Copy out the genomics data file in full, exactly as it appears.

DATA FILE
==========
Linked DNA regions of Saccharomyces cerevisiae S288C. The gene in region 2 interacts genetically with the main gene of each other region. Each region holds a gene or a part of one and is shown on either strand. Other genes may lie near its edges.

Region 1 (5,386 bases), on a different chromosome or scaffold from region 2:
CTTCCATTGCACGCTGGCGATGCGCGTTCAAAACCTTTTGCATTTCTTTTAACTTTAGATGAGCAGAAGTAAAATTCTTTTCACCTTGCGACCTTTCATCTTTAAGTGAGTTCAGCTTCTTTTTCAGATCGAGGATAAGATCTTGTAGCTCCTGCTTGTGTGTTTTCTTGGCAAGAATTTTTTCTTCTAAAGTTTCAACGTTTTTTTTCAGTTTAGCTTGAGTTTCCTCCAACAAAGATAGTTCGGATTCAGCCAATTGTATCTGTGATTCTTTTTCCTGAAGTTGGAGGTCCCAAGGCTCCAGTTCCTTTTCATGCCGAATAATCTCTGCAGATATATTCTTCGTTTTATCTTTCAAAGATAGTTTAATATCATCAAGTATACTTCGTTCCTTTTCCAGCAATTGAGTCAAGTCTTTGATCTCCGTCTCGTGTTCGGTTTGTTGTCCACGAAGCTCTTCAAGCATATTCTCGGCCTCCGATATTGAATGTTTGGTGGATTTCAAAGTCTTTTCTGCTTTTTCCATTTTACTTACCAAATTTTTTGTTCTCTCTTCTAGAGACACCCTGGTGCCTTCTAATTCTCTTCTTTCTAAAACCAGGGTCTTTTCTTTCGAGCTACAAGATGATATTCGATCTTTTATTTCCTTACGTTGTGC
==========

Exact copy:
Linked DNA regions of Saccharomyces cerevisiae S288C. The gene in region 2 interacts genetically with the main gene of each other region. Each region holds a gene or a part of one and is shown on either strand. Other genes may lie near its edges.

Region 1 (5,386 bases), on a different chromosome or scaffold from region 2:
CTTCCATTGCACGCTGGCGATGCGCGTTCAAAACCTTTTGCATTTCTTTTAACTTTAGATGAGCAGAAGTAAAATTCTTTTCACCTTGCGACCTTTCATCTTTAAGTGAGTTCAGCTTCTTTTTCAGATCGAGGATAAGATCTTGTAGCTCCTGCTTGTGTGTTTTCTTGGCAAGAATTTTTTCTTCTAAAGTTTCAACGTTTTTTTTCAGTTTAGCTTGAGTTTCCTCCAACAAAGATAGTTCGGATTCAGCCAATTGTATCTGTGATTCTTTTTCCTGAAGTTGGAGGTCCCAAGGCTCCAGTTCCTTTTCATGCCGAATAATCTCTGCAGATATATTCTTCGTTTTATCTTTCAAAGATAGTTTAATATCATCAAGTATACTTCGTTCCTTTTCCAGCAATTGAGTCAAGTCTTTGATCTCCGTCTCGTGTTCGGTTTGTTGTCCACGAAGCTCTTCAAGCATATTCTCGGCCTCCGATATTGAATGTTTGGTGGATTTCAAAGTCTTTTCTGCTTTTTCCATTTTACTTACCAAATTTTTTGTTCTCTCTTCTAGAGACACCCTGGTGCCTTCTAATTCTCTTCTTTCTAAAACCAGGGTCTTTTCTTTCGAGCTACAAGATGATATTCGATCTTTTATTTCCTTACGTTGTGC